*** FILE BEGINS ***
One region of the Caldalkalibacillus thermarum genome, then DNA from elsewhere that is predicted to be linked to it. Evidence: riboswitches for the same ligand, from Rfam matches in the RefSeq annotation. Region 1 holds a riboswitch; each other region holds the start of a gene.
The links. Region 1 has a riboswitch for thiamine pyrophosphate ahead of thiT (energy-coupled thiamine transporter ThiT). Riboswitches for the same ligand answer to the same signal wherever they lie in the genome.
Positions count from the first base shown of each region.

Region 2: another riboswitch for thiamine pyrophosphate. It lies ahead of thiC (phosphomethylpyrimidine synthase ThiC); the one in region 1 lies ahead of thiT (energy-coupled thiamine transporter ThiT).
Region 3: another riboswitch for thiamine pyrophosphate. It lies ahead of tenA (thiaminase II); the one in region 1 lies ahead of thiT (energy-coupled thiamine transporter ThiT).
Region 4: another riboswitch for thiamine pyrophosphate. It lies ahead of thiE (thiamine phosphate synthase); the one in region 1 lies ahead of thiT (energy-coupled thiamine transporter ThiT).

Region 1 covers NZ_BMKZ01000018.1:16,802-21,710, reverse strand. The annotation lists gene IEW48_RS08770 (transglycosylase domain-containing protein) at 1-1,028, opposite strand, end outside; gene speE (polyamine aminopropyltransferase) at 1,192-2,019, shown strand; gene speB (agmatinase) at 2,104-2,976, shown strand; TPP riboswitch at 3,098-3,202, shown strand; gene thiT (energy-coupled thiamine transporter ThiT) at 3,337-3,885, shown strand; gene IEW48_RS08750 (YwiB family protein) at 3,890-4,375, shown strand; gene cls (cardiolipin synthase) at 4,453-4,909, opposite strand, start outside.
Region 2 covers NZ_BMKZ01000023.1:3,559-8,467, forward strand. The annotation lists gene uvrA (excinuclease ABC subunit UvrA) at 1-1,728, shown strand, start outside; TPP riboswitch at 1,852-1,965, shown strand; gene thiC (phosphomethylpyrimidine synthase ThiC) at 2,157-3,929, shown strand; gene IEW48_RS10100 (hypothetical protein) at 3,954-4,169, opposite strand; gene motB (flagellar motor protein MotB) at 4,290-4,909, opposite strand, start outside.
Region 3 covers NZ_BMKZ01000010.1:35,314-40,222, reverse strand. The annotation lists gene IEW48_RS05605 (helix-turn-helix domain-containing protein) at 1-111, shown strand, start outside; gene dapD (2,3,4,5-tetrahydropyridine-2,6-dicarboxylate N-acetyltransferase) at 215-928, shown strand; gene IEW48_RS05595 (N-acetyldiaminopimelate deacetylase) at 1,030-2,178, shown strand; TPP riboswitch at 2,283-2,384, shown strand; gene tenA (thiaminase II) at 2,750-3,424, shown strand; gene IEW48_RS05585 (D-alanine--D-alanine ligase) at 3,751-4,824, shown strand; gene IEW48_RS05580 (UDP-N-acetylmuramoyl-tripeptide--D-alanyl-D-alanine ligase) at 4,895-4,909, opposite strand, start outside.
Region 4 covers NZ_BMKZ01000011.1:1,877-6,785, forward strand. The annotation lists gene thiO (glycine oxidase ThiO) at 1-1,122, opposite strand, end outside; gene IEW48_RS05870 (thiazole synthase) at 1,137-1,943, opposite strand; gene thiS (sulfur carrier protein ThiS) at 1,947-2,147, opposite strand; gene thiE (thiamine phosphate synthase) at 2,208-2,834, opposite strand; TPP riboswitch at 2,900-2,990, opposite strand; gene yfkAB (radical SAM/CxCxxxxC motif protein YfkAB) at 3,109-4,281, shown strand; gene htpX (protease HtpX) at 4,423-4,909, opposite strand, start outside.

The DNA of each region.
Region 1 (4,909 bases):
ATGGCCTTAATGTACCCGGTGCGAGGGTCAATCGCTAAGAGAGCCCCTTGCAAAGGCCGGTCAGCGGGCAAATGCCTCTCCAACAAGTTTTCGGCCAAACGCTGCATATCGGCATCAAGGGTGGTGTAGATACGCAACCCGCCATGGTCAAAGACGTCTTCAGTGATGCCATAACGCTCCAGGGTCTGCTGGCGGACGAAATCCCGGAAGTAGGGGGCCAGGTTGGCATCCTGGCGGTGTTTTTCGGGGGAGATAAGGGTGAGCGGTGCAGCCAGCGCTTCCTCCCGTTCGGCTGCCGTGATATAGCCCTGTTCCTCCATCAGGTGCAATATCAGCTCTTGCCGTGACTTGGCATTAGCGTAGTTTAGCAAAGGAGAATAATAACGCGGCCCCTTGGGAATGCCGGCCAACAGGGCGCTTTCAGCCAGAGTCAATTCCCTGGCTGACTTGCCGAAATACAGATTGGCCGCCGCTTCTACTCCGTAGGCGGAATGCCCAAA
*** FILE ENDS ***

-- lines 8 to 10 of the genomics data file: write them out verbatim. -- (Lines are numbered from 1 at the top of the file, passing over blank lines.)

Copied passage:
Region 2 covers NZ_BMKZ01000023.1:3,559-8,467, forward strand. The annotation lists gene uvrA (excinuclease ABC subunit UvrA) at 1-1,728, shown strand, start outside; TPP riboswitch at 1,852-1,965, shown strand; gene thiC (phosphomethylpyrimidine synthase ThiC) at 2,157-3,929, shown strand; gene IEW48_RS10100 (hypothetical protein) at 3,954-4,169, opposite strand; gene motB (flagellar motor protein MotB) at 4,290-4,909, opposite strand, start outside.
Region 3 covers NZ_BMKZ01000010.1:35,314-40,222, reverse strand. The annotation lists gene IEW48_RS05605 (helix-turn-helix domain-containing protein) at 1-111, shown strand, start outside; gene dapD (2,3,4,5-tetrahydropyridine-2,6-dicarboxylate N-acetyltransferase) at 215-928, shown strand; gene IEW48_RS05595 (N-acetyldiaminopimelate deacetylase) at 1,030-2,178, shown strand; TPP riboswitch at 2,283-2,384, shown strand; gene tenA (thiaminase II) at 2,750-3,424, shown strand; gene IEW48_RS05585 (D-alanine--D-alanine ligase) at 3,751-4,824, shown strand; gene IEW48_RS05580 (UDP-N-acetylmuramoyl-tripeptide--D-alanyl-D-alanine ligase) at 4,895-4,909, opposite strand, start outside.
Region 4 covers NZ_BMKZ01000011.1:1,877-6,785, forward strand. The annotation lists gene thiO (glycine oxidase ThiO) at 1-1,122, opposite strand, end outside; gene IEW48_RS05870 (thiazole synthase) at 1,137-1,943, opposite strand; gene thiS (sulfur carrier protein ThiS) at 1,947-2,147, opposite strand; gene thiE (thiamine phosphate synthase) at 2,208-2,834, opposite strand; TPP riboswitch at 2,900-2,990, opposite strand; gene yfkAB (radical SAM/CxCxxxxC motif protein YfkAB) at 3,109-4,281, shown strand; gene htpX (protease HtpX) at 4,423-4,909, opposite strand, start outside.